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9755Re: [Gnosticism2] Re: Aeons?/ Gerry

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  • Lynette
    Jul 17, 2004
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      Out of curiousity, is that what you feel I am doing Gerry?
       
      Even knowing that nothing that I will learn here will change me in any way?
      If I was looking for some spiritual guidance, or a spiritual cure for some ailment, then perhaps what you said would apply to me.
       
      But, I'm still curious if you feel that I'm whitewashing or perhaps taking it all too lightly? Perhaps if you knew me better you would understand how I came to be here asking you'all questions at all? If you like, I can go into some of that?
       
      Anyways, I know why people take their spirituality serious, but I sure don't want to be misunderstood here.
      Sincerely,
      Lynette
       
      "To find the solution is to discover there  is no problem."
       
       

      --- In gnosticism2@yahoogroups.com, David Gallardo <david@g...> wrote:
      > It's always dangerous to make comparisons between religions, since
      > polarity often changes, but I believe the Gnostic demiurge
      > corresponds to the Judeo/Christian biblical God. If I'm not
      > mistaken, that's the main reason Gnosticism is considered heretical
      > by Christian theologians...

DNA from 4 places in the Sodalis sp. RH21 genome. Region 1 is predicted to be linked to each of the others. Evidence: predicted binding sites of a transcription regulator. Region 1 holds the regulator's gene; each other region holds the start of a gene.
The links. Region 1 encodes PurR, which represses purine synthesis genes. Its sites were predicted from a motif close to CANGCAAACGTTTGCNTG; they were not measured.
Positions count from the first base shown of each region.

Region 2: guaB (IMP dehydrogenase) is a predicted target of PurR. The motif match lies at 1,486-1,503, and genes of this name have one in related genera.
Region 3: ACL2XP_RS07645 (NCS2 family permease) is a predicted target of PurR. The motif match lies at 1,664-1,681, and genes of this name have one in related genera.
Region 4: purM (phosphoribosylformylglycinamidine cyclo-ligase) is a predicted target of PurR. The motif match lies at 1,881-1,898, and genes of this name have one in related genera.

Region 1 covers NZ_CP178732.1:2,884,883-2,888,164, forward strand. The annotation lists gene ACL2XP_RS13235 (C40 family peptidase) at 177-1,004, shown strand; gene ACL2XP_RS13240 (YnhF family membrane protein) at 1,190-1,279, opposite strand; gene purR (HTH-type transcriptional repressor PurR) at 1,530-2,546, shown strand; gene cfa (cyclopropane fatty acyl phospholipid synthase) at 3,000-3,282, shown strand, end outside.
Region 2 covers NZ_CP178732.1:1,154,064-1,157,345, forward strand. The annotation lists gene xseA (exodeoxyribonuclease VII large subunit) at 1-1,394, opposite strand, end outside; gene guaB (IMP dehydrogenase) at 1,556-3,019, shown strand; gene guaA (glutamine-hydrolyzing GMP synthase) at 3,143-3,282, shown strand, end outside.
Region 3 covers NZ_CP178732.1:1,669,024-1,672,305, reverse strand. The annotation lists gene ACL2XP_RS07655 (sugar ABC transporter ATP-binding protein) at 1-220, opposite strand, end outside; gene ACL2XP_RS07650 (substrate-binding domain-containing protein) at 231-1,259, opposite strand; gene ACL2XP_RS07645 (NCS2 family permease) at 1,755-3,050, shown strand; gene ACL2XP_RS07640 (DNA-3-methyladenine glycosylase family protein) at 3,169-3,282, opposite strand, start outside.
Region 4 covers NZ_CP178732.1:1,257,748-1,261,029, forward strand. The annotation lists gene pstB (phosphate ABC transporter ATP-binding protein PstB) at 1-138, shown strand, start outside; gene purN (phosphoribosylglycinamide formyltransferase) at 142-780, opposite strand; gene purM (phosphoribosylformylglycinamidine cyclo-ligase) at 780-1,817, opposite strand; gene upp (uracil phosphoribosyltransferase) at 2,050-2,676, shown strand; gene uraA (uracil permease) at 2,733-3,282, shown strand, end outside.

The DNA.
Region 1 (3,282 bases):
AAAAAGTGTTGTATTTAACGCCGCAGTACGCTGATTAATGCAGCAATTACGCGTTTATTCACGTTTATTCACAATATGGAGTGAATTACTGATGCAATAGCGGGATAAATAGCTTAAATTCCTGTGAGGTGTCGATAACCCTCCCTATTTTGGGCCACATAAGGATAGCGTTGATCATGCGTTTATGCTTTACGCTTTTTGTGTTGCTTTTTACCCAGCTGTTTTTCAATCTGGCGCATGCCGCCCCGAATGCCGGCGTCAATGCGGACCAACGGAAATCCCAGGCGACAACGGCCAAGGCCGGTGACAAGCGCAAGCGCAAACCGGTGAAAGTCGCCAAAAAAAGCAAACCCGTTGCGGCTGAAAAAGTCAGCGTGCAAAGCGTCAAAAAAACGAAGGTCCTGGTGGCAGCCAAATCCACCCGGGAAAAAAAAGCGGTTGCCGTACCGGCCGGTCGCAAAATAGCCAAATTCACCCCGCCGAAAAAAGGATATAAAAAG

>
      > @D



      Thanks for reiterating that admonition, David.  That's what I had in
      mind when I said several days ago how ill-advised it is to simply
      substitute terminology between Gnostic and orthodox systems. 
      Whitewashing demiurgic beliefs does nothing to repair any rotten wood
      underneath, and putting our faith in one god rather than another does
      nothing to facilitate the personally transformative process of
      gnosis.  What strikes me as especially odd is how easy it often is to
      distance oneself from a literal interpretation of orthodox beliefs by
      jumping headlong into an exceptionally literal view of Gnostic
      concepts.  Between the two, it's almost as if the approaches are
      reversed from what one might expect.  I can even see evidence of
      those trends in my own perspective when I was first introduced to
      Gnosticism.  Very strange.

      Anyway, I almost think that Stephan Hoeller barely scratched the
      surface when he said in his preface to _Gnosticism_, "The subject is
      not one that lends itself to an all too elementary treatment; rather,
      it requires a certain subtlety of thinking and a proclivity for an
      intuitive perception."

      Indeed.  It's not at all something to be entered into lightly——by
      superficially putting a novel spin on established concepts.  That
      just gives us new wine in an aged wineskin.

      Gerry





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